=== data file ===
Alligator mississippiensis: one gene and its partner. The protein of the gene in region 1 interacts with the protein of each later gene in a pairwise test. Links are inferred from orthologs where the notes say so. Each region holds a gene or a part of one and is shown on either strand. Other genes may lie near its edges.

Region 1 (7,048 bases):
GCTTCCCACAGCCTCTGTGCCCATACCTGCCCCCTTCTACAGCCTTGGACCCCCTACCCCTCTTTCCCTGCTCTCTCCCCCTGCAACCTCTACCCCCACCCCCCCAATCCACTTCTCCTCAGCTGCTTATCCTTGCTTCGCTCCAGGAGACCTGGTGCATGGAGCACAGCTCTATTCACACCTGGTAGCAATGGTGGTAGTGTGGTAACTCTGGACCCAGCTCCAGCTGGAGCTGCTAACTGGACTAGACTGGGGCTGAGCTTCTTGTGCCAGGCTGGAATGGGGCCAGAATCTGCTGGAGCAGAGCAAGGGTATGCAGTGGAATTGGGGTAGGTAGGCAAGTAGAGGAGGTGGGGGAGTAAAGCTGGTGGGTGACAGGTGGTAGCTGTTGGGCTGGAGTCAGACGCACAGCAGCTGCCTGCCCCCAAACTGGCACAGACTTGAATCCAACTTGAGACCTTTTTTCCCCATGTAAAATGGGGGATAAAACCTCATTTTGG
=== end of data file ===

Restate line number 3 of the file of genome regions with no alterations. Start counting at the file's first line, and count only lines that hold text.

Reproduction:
GCTTCCCACAGCCTCTGTGCCCATACCTGCCCCCTTCTACAGCCTTGGACCCCCTACCCCTCTTTCCCTGCTCTCTCCCCCTGCAACCTCTACCCCCACCCCCCCAATCCACTTCTCCTCAGCTGCTTATCCTTGCTTCGCTCCAGGAGACCTGGTGCATGGAGCACAGCTCTATTCACACCTGGTAGCAATGGTGGTAGTGTGGTAACTCTGGACCCAGCTCCAGCTGGAGCTGCTAACTGGACTAGACTGGGGCTGAGCTTCTTGTGCCAGGCTGGAATGGGGCCAGAATCTGCTGGAGCAGAGCAAGGGTATGCAGTGGAATTGGGGTAGGTAGGCAAGTAGAGGAGGTGGGGGAGTAAAGCTGGTGGGTGACAGGTGGTAGCTGTTGGGCTGGAGTCAGACGCACAGCAGCTGCCTGCCCCCAAACTGGCACAGACTTGAATCCAACTTGAGACCTTTTTTCCCCATGTAAAATGGGGGATAAAACCTCATTTTGG